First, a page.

Organic Syntheses, Coll. Vol. 8, p.16 (1993); Vol. 67, p.187 (1989).
Wet, 5% rhodium on carbon (1.1 g) (Note 1)
, tetrahydrofuran (200 ml) (Note 2)
, and nitrobenzene (41.0 g) (Note 3)
are introduced into a 500-mL, three-necked, round-bottomed flask
fitted with a mechanical stirrer
, a thermometer
, and a condenser
. The mixture is cooled to 15°C and hydrazine hydrate (17.0 g) (Note 4)
is introduced into the reaction mixture from a pressure-equalized addition funnel
over 30 min. The temperature of the mixture is maintained at 25–30°C throughout the addition by means of an ice–water bath
. After the mixture is stirred for a further 2 hr at 25–30°C, the reaction is complete (Note 5)
. The mixture is filtered and the catalyst washed with a little tetrahydrofuran
. The solution is used immediately in the acylation step (Note 6)
To the N-phenylhydroxylamine
solution in a 1000-mL, three-necked, round-bottomed flask
fitted with a mechanical stirrer
and a thermometer
is added a slurry of sodium bicarbonate (42 g)
in water (40 mL). The mixture is cooled to −4°C in an ice–salt bath
before acetyl chloride (26.0 g) (Note 7)
is introduced into the well-stirred mixture over 1 hr (Note 8)
while the temperature is maintained below 0°C. Stirring is then continued for 30 min before a solution of sodium hydroxide (20.0 g)
in water (200 mL) is added, keeping the temperature below 20°C. The aqueous phase is separated, the tetrahydrofuran
phase is diluted with an equal volume of petroleum ether
, the aqueous phase is separated again, and the organic phase is extracted with aqueous 10% sodium hydroxide solution (2 × 50 mL)
. The combined aqueous phases are washed with methylene chloride (200 mL)
and then neutralized with concentrated hydrochloric acid
(cooling employed). The mixture is extracted with methylene chloride (3 × 100 mL)
and the extracts are combined, dried over magnesium sulfate
, filtered, and concentrated at reduced pressure (about one-fifth volume) (Note 9)
. After the solution is cooled to 40°C, 100 mL of petroleum ether
) is added. The mixture is stirred at 10°C for 39 min before filtering and washing with additional petroleum ether
. The material is dried at room temperature to afford 39.3–40.1 g
) of N-acetyl-N-phenylhydroxylamine
as a white crystalline solid, mp 66–67°C
) (Note 10)
The 5% rhodium on carbon used was purchased dry from Engelhard Industries Ltd.
The checkers purchased it from Aldrich Chemical Company, Inc. The catalyst is used wet (40–50% water) to reduce the risk of fire when the solvent is added.
Tetrahydrofuran was from a bulk supply purchased from Blagden Campbell
. The checkers obtained it from EM Science. The solvent was tested for peroxides prior to use.
Nitrobenzene was supplied by BDH Chemicals Ltd.
, and was used as received. The checkers obtained it from Aldrich Chemical Company, Inc. Nitrobenzene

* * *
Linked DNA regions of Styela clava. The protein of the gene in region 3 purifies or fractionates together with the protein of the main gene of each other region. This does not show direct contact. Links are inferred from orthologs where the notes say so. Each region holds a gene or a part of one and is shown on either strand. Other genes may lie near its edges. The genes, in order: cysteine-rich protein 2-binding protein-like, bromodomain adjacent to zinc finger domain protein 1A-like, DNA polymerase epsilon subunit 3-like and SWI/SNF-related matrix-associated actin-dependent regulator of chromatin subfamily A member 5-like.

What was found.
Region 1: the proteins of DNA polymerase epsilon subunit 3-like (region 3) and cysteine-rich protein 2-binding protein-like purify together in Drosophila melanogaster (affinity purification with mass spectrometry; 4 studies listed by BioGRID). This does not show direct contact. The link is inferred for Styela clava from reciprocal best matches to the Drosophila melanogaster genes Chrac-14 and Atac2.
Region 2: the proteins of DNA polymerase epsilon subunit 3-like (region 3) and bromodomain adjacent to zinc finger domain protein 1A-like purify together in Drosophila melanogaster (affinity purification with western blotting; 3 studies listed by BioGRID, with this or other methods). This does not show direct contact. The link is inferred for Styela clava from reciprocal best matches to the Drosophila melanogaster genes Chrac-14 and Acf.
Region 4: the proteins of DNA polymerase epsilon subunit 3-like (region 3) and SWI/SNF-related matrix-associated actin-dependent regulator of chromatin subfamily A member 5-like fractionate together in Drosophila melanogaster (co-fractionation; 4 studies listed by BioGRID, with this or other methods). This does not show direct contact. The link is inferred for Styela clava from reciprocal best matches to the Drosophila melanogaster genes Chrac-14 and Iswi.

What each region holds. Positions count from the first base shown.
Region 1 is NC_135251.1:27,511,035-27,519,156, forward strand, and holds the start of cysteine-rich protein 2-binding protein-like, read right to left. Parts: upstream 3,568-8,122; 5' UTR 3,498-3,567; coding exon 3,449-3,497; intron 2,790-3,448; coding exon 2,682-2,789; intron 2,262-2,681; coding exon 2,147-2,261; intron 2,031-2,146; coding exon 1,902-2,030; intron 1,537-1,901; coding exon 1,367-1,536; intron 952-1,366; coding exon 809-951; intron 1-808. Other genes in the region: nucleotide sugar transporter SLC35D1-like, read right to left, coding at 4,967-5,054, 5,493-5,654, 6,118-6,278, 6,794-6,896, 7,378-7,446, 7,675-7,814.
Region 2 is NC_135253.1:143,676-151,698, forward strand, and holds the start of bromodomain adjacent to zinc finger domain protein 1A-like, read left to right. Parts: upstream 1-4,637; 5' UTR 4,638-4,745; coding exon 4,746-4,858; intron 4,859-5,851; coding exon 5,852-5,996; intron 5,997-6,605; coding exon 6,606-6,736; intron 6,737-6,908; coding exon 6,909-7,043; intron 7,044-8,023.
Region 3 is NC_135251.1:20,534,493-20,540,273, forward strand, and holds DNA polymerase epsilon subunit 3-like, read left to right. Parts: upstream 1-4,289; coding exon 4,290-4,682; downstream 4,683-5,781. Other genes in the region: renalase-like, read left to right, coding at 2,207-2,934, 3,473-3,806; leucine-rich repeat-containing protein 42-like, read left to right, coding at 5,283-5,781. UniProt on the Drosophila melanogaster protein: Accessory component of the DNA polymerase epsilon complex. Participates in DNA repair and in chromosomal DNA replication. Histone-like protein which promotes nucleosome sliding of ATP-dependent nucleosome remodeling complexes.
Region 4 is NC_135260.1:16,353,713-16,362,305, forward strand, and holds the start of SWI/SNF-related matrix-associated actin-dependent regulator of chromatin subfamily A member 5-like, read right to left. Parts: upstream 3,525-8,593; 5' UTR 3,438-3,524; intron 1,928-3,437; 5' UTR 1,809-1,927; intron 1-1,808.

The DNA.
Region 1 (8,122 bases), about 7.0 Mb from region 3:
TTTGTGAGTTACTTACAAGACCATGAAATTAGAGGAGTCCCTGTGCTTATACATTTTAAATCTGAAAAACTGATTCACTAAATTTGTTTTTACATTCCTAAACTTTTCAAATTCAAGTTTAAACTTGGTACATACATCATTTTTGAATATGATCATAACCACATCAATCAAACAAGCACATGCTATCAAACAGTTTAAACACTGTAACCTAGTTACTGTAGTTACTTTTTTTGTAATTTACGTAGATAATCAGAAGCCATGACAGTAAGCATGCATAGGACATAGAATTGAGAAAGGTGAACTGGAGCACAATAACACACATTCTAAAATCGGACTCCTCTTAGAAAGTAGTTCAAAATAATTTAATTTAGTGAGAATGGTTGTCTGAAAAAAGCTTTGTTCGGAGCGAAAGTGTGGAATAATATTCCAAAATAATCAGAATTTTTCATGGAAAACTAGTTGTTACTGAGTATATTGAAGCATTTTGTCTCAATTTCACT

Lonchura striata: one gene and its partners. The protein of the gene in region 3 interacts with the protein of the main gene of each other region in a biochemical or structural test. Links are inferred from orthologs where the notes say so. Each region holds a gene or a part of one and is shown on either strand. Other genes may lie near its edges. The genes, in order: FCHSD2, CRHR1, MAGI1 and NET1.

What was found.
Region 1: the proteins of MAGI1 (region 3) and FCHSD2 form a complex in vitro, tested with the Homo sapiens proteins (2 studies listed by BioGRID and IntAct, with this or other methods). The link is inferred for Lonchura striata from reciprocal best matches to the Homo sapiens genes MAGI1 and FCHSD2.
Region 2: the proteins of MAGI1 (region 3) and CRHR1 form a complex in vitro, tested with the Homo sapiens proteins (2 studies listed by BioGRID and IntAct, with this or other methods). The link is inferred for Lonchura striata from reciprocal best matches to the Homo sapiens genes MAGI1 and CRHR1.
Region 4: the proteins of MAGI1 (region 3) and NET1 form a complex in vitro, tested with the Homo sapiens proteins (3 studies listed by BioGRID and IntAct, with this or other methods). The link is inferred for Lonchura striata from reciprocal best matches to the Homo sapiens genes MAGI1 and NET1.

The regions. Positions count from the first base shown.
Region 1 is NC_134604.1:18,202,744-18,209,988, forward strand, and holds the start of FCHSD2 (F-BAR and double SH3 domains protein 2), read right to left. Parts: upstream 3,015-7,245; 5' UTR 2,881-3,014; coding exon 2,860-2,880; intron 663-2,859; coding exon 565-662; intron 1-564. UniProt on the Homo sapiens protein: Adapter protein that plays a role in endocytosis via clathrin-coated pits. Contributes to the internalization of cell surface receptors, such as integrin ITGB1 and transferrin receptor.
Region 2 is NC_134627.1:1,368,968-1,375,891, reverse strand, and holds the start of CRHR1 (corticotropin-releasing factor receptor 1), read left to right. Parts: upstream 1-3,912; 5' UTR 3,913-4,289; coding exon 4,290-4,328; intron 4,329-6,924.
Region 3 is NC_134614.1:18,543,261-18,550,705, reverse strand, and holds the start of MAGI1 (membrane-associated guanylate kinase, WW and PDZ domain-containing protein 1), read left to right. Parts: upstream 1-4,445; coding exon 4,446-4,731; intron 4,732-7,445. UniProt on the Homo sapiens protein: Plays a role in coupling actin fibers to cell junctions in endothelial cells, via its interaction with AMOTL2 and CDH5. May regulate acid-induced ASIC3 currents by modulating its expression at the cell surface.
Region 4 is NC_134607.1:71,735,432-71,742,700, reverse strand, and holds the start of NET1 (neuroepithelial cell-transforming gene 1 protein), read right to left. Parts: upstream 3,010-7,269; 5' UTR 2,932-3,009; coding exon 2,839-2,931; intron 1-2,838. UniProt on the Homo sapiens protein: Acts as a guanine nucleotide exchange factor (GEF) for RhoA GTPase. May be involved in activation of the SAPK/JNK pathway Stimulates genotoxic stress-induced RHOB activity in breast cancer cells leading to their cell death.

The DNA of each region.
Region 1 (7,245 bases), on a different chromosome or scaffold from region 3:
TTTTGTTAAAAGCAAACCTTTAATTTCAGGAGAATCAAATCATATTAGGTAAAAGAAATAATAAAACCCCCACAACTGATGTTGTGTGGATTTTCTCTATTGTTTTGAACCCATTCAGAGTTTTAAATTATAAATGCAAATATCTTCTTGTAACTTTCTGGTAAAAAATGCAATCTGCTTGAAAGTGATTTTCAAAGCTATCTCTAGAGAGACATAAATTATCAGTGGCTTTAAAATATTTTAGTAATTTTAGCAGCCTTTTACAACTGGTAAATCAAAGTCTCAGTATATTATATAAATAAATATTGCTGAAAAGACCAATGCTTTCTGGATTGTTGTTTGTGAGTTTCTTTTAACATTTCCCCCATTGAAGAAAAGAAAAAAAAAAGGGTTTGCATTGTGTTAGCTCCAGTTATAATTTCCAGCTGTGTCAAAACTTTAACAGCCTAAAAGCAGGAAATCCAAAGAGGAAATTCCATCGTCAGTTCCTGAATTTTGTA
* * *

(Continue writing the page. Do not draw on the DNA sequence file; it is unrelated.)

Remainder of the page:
should be handled only with gloves and in an efficient fume hood.
Hydrazine hydrate was purchased from FBC Industrial Chemicals
and was used as supplied. The checkers obtained it from Aldrich Chemical Company, Inc. Hydrazine
is a severe poison and should be handled only with gloves in an efficient fume hood.
An HPLC system was used to monitor the reduction and to determine the end of the reaction. The HPLC monitoring was not employed by the checker. However, TLC indicated that the reduction was almost complete after stirring for 2 hr at 25–30°C. If only a slight excess (1.03 equiv) of hydrazine
is employed, the reaction is generally complete in 2 hr and excessive overreduction cannot occur.
The HPLC system
consisted of a Waters C18 μ-Bondapak column
, a mobile phase consisting of 15% acetonitrile
, 85% 0.05 M aqueous ammonium acetate
using a flow rate of 2 mL/min and a UV wavelength detector for 235 nm
. The relative response factors of nitrobenzene
were 1.75 and 0.66, respectively.
Acetyl chloride was obtained from Hoechst
and was used as supplied. The checkers obtained it from Fluka Chemical Corporation. The quantity of acetyl chloride
used is 1.05 equiv based on the HPLC yield. (The checkers simply used the amount specified.) Acetyl chloride
should be handled only with gloves in an efficient fume hood.
No vigorous, exothermic reaction is seen during the addition of acetyl chloride
, but the addition should be slow because of the heterogeneous nature of the reaction and the need to destroy efficiently hydrogen chloride
as it is formed. The product, like N-phenylhydroxylamine
, is sensitive to acid and undergoes the Bamberger rearrangement.3
Excessive heating causes decomposition of the product. This method also affords an easily handled crystalline solid of good purity.
The following analytical data have been obtained: 1
H NMR (CDCl3
, 100 MHz) δ: 2.11 (s, 3 H acetylmethyl); 7.40 (m, 5 H, aromatics); 8.90 (board, 0.6 H, NOH); IR (Nujol) cm−1
: 3140, 2930, 2860, 1630, 1595, 1460, 1380. Anal. calcd. for C8
: C, 63.56; H, 6.00; N, 9.27. Found: C, 63.48; H, 5.99; N, 9.21. Nonaqueous titration (Bu4
This preparation illustrates a convenient reduction of nitrobenzene
under catalytic transfer hydrogenation conditions to give N-phenylhydroxylamine
in high yield and demonstrates a monoacylation method to afford the N
-acetyl derivative in high yield. Some work has been done in this area by Johnstone et al.4
A number of other reductive methods described in the literature were tried,5,6,7
but these were not as good as the procedure described here. Phenylhydroxylamine
is thermally unstable, can undergo a Bamberger rearrangement,3
and deteriorates on storage, so its isolation is undesirable. The material was therefore converted directly, without isolation, to its more stable N
-acetyl derivative. Other acylation methods led to mixtures of mono and diacylated products.
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